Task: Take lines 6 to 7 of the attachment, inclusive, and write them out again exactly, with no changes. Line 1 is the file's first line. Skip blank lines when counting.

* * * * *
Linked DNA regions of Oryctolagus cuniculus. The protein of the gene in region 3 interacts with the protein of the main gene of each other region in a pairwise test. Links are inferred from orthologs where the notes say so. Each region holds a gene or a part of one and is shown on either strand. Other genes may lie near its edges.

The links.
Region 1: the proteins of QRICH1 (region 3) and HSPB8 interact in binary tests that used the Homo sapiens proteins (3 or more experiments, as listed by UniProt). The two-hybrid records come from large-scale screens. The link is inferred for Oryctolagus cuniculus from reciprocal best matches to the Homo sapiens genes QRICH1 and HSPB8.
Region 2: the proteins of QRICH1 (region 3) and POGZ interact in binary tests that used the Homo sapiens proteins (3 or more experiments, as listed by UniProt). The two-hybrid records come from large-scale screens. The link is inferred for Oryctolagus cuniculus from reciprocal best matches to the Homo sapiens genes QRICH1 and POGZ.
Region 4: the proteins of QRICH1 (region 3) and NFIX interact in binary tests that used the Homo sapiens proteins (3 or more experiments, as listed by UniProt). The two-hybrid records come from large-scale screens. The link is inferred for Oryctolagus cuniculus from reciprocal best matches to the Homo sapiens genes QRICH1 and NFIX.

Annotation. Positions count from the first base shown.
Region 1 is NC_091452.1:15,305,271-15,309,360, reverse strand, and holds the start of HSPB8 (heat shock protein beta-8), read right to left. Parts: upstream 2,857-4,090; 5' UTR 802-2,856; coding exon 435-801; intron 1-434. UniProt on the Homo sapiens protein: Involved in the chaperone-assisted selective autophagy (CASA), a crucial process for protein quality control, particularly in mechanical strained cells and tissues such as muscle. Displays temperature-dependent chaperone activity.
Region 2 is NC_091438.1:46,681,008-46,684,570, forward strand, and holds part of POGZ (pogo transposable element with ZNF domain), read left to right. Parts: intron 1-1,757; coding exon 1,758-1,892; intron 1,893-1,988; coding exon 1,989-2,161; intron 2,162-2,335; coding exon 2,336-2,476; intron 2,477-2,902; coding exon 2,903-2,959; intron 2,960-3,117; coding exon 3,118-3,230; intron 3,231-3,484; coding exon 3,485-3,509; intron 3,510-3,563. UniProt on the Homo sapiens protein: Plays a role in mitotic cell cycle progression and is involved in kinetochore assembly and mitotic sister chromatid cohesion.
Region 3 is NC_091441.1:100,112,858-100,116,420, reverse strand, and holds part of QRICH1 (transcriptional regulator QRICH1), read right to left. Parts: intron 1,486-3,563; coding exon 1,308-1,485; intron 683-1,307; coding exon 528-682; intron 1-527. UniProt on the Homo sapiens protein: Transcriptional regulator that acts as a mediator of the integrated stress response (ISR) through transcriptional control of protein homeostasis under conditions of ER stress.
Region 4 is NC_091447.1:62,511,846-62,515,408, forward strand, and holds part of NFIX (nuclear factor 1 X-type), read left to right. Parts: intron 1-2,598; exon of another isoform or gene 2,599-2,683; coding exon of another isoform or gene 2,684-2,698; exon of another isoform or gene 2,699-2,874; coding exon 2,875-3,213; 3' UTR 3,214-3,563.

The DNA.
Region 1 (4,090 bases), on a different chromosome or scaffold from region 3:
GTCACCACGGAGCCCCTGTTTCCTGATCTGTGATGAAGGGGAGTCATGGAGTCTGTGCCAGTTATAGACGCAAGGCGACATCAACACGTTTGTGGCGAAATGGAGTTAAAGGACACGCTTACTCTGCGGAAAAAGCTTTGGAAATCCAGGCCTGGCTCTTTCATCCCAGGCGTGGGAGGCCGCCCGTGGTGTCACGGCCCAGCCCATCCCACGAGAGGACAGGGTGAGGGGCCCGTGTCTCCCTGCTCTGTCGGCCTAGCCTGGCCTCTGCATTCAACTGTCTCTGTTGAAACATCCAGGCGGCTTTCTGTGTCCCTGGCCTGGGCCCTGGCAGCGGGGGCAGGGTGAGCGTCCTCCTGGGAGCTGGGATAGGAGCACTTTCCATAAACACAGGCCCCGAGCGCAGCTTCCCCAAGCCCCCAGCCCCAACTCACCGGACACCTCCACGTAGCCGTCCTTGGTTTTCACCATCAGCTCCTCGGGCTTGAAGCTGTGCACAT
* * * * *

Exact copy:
Annotation. Positions count from the first base shown.
Region 1 is NC_091452.1:15,305,271-15,309,360, reverse strand, and holds the start of HSPB8 (heat shock protein beta-8), read right to left. Parts: upstream 2,857-4,090; 5' UTR 802-2,856; coding exon 435-801; intron 1-434. UniProt on the Homo sapiens protein: Involved in the chaperone-assisted selective autophagy (CASA), a crucial process for protein quality control, particularly in mechanical strained cells and tissues such as muscle. Displays temperature-dependent chaperone activity.